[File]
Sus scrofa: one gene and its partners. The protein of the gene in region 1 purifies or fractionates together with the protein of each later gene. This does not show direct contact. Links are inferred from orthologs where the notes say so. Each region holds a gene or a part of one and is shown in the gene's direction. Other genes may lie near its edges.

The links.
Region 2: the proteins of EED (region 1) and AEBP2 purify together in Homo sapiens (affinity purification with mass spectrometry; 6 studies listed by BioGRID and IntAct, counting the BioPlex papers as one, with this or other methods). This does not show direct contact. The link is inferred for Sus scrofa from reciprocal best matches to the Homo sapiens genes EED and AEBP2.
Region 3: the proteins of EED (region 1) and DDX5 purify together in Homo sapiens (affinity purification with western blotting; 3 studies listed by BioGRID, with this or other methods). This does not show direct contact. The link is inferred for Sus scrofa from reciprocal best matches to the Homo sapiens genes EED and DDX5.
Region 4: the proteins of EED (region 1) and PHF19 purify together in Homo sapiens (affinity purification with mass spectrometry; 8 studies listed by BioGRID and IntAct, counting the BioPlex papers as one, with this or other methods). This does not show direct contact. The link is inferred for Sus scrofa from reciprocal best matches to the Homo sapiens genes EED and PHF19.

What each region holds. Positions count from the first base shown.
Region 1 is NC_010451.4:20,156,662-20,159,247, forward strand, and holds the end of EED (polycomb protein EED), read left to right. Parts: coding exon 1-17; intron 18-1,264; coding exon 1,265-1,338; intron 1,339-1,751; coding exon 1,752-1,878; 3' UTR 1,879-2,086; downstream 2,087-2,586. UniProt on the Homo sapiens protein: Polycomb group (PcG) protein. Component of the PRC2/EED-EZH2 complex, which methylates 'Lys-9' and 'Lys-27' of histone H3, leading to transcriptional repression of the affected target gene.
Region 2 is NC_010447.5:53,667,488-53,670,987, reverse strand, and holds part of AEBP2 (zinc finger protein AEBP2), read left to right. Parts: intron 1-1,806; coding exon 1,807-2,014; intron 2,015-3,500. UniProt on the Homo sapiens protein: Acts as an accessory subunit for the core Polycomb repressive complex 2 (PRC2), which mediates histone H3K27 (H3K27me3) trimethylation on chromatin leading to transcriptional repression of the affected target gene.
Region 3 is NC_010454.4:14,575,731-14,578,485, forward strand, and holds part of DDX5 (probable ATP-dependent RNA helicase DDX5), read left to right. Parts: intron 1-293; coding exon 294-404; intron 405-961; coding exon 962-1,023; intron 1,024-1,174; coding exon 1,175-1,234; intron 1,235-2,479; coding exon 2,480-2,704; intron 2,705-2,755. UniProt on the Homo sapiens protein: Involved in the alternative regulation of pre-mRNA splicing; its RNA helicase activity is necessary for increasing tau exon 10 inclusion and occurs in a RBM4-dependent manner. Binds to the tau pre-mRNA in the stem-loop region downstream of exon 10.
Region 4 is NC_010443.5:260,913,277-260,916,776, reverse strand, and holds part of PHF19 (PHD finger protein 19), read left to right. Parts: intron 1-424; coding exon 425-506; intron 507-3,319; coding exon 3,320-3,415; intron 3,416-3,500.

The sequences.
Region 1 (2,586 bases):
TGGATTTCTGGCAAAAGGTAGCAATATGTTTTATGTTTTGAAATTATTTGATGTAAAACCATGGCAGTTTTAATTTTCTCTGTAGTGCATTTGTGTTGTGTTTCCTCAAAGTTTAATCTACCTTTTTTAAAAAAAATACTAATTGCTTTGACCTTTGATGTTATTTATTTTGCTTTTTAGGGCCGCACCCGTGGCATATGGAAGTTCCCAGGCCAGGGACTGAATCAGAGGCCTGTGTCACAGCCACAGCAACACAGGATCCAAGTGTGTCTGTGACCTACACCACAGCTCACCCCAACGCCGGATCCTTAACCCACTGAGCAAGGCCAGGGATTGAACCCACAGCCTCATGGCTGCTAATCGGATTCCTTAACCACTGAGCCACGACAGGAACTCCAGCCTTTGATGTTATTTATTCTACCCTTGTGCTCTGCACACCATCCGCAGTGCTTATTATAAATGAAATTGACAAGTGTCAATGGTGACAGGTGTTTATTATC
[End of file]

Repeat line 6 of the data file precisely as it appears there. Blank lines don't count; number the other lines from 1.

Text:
What each region holds. Positions count from the first base shown.